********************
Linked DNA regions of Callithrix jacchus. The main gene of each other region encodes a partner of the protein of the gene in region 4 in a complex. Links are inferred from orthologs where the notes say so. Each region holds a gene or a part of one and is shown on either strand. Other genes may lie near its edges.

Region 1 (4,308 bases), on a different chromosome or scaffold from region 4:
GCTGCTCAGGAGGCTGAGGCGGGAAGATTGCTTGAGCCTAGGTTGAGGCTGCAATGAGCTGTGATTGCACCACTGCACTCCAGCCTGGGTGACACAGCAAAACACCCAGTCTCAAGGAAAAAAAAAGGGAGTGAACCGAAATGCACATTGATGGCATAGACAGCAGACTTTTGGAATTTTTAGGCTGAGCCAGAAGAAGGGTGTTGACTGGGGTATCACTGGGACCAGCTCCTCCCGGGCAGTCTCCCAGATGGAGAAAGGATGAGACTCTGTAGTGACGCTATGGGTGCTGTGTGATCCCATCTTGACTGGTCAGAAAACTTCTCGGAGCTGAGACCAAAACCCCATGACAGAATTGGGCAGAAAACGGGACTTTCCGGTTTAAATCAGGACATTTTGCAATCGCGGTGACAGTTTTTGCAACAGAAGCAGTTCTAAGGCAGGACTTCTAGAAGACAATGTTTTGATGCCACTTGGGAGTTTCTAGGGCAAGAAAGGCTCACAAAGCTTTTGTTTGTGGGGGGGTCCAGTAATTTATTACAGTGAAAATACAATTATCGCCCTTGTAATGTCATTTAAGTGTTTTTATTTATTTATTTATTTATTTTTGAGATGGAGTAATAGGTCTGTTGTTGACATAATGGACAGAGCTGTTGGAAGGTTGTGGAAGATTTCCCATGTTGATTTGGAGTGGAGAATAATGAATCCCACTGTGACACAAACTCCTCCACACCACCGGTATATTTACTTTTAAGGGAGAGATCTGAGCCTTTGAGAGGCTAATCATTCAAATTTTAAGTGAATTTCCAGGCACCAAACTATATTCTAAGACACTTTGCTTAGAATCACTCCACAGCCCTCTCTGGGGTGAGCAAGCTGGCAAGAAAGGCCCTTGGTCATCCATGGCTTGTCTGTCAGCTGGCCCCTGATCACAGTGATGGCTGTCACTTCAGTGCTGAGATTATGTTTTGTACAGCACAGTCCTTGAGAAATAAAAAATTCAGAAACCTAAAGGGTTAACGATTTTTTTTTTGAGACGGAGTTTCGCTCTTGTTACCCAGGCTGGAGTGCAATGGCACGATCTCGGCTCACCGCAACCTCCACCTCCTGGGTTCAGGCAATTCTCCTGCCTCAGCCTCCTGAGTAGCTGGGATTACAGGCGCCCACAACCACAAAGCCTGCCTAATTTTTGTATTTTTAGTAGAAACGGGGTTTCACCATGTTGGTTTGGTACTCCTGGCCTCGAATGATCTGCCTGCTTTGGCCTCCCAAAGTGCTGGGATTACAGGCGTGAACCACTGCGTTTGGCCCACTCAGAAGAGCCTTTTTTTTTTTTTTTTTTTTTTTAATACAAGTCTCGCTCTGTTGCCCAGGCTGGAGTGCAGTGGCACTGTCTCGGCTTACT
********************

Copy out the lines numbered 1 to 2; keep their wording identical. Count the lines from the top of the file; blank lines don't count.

Linked DNA regions of Callithrix jacchus. The main gene of each other region encodes a partner of the protein of the gene in region 4 in a complex. Links are inferred from orthologs where the notes say so. Each region holds a gene or a part of one and is shown on either strand. Other genes may lie near its edges.

Region 1 (4,308 bases), on a different chromosome or scaffold from region 4: